Dairy Processing - July/August 2022 - 64

COMMODITIES OUTLOOK
Need versus
want
A drop in dairy prices could be more
muted than in past recessions.
by Nate Donnay | nate.donnay@stonex.com
T
he dairy markets have pivoted from being concerned
about the terrible supply situation to being concerned
about the deteriorating demand environment that
could characterize the next 12 months.
In the food and agricultural industries we like to comfort
ourselves by saying something like, " even in a recession,
people still need to eat. " But classifying what counts as a need
versus a want can be more complicated than it seems. People
don't need to eat at a restaurant. They don't need to eat
aged Cheddar, premium ice cream or butter when there are
plentiful and cheaper alternatives. Most consumers also have
a choice about where they shop for their groceries. They don't
need to shop at Whole Foods during a recession; they can go
to Aldi. We don't always see a drop in total dairy consumption
during recessions, but where we consume food, and how
much we are willing to spend often shifts during recessions
and it could help or hurt dairy processors depending on what
types of products they are producing and what channels they
are selling those products through.
The best part about US recessions is that they are
relatively rare. We've only had three recessions in the past
30 years with the most recent being the pandemic induced
recession that lasted two months in 2020. So, if we exclude
the strange pandemic recession, we only have two other
recessions during the past 30 years that we can glean some
insights from. That isn't a large sample size.
MARKET SEVERITY
When looking at the year-over-year growth for inflation and
population adjusted sales at grocery stores, full service and
limited service restaurants, it becomes clear how severe the
Great Recession of 2008/2009 was. It lasted about 50% longer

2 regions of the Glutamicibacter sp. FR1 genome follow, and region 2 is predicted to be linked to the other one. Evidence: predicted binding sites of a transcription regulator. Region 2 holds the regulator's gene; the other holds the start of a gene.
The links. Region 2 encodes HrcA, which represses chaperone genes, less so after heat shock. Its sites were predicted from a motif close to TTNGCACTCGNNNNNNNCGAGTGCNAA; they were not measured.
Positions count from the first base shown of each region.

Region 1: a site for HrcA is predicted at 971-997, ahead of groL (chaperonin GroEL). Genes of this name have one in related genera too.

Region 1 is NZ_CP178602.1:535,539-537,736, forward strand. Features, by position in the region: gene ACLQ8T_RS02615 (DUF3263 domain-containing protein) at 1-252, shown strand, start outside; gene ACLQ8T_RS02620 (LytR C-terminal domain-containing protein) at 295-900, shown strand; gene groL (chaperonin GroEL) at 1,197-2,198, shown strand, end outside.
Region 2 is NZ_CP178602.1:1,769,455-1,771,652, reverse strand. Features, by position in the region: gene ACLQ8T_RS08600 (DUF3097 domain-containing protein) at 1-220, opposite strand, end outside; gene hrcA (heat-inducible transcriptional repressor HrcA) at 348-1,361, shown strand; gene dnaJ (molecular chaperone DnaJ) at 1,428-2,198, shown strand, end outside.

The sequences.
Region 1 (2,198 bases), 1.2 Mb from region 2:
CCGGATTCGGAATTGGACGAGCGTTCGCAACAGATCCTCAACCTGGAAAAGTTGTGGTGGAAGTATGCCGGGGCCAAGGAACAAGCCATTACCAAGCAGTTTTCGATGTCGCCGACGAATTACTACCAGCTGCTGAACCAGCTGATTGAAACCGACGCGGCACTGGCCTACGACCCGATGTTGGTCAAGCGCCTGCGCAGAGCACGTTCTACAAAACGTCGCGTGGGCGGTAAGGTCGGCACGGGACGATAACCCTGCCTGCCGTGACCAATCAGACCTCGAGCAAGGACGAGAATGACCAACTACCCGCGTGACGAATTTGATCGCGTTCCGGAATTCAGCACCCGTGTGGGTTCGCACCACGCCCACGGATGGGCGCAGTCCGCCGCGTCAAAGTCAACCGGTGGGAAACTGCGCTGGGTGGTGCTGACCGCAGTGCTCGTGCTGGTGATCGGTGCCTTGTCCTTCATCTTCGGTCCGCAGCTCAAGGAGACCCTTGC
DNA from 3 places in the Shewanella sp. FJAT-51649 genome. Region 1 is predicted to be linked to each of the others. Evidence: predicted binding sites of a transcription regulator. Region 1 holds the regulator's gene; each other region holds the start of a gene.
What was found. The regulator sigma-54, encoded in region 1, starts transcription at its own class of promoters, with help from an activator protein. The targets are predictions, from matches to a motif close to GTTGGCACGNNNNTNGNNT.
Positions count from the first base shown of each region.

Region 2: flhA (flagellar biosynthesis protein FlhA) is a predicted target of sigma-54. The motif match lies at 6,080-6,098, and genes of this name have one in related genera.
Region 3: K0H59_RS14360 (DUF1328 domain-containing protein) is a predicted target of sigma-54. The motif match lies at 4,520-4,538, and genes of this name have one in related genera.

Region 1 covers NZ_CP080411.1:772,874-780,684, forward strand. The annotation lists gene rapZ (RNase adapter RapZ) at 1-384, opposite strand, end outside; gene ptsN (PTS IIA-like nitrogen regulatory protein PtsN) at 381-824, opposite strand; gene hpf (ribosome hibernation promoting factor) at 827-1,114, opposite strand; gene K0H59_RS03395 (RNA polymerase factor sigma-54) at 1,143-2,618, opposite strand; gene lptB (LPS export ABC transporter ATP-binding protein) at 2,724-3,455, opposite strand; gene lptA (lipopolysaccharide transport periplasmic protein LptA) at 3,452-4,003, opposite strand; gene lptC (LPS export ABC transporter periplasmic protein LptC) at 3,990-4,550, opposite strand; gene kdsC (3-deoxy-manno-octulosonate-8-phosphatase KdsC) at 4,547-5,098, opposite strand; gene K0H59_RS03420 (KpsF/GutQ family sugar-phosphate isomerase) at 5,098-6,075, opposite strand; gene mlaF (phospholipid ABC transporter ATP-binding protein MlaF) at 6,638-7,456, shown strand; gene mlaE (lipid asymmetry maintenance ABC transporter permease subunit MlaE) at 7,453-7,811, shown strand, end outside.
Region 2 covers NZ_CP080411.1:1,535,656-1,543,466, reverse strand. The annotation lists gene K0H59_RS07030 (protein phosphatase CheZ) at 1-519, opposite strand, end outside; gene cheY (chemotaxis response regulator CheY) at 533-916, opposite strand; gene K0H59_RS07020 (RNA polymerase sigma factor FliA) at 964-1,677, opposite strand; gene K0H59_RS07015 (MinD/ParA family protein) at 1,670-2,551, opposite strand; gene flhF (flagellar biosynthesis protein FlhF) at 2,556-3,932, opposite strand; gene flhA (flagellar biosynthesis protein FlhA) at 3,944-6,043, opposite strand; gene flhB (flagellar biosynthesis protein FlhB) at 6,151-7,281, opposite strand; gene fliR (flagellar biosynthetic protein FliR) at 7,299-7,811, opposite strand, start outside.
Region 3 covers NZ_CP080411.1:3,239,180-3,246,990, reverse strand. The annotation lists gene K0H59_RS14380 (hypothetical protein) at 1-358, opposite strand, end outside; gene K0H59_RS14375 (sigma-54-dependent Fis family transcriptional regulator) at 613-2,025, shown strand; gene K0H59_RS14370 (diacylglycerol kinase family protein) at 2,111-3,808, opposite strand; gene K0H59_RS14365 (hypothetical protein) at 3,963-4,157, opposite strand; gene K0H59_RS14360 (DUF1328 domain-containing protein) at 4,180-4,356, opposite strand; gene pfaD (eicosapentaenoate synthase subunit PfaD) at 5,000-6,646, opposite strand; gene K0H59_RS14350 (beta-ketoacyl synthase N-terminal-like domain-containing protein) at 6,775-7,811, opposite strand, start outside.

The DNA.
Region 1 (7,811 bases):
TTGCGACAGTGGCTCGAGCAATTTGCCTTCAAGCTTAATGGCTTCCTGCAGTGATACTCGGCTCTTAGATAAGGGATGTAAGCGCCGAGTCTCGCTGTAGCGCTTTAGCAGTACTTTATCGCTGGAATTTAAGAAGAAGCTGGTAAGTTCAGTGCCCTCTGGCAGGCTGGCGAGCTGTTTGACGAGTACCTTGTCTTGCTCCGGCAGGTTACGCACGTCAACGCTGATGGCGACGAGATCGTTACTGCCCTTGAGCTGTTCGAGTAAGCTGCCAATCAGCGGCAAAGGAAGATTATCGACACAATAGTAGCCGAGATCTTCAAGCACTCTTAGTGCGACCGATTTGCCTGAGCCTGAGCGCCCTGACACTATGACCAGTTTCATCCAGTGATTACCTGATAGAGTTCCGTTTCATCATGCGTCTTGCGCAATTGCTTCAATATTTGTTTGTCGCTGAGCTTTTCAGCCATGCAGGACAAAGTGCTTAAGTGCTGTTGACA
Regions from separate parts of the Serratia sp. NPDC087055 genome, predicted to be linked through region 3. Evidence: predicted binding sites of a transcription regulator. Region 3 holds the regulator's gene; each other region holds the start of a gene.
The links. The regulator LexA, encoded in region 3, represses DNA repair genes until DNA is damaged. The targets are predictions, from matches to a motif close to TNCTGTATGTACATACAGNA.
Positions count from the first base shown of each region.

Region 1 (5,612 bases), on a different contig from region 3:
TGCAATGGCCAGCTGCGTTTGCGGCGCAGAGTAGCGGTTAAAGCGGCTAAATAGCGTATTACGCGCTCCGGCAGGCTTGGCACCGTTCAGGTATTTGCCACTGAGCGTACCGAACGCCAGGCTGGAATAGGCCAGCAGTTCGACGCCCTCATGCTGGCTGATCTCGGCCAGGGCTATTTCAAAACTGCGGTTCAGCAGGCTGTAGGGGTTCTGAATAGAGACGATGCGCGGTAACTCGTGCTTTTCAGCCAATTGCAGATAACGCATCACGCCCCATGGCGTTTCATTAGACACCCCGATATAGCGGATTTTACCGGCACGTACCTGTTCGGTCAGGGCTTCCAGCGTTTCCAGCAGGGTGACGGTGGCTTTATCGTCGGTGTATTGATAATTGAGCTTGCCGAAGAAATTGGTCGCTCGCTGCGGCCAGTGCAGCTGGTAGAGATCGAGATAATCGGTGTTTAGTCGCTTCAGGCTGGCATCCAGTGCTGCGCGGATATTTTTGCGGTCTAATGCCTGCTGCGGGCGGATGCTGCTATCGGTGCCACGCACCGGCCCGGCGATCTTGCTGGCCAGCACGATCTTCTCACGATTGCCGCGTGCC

and was 70% deeper than the average recession and that is
clearly shown in a much bigger drop in food sales than during
the 2001 recession.
When measured how sensitive sales through these different
64 JUL-AUG 2022 | DAIRYPROCESSING.COM
channels are to changes in GDP, grocery store sales are the
least sensitive, followed by limited service restaurants, with
the most sensitive being full service restaurants. That makes
intuitive sense. For every 1% change in GDP, we should
expect to see grocery store sales change by 0.34%. During an
average recession we typically see GDP drop by 2.2% from
peak to trough. So if we go through something like an average
recession we would expect to see per capita inflation adjusted
grocery store sales drop 0.75%, limited service restaurant sales
fall 1.1% and full service sales drop 1.4%.
But that only covers domestic demand. Exports have been
an increasingly important part of the overall demand structure
for US dairy. In our global demand model, the sensitivity
between imports and GDP is high. Every 1% change in GDP
for major importing countries drives a 1.1% change in demand,
so we should expect some headwinds for exports if economic
growth slows globally, as well.
DAIRY PRICES
What most of our customers are interested in is what impact
can we expect to see on dairy prices. As mentioned at the
start, milk production has been terrible, and not just in
the US, but globally. Taken as a bloc, the EU27+UK is the
largest producer and exporter of cow milk in the world. They
produce about 58% more than the US Dairy farmers in the
region are dealing with increased input costs like feed, energy
and other materials, but the weak milk production is also
being blamed on sustainability concerns.
While the exact details are still being sorted out, the
EU is attempting to hit a target of no net greenhouse gas
emissions by 2050. Some of the brunt will fall on agriculture
with restrictions on the number of cows in each country a
possibility. The specific laws and regulations are still being
developed, but farmers are reluctant to invest or expand given
the uncertainties around government policy moving forward.
Milk production in New Zealand, the second largest
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Dairy Processing - July/August 2022

Table of Contents for the Digital Edition of Dairy Processing - July/August 2022

Dairy Processing - July/August 2022 - Intro
Dairy Processing - July/August 2022 - 1
Dairy Processing - July/August 2022 - 2
Dairy Processing - July/August 2022 - 3
Dairy Processing - July/August 2022 - 4
Dairy Processing - July/August 2022 - 5
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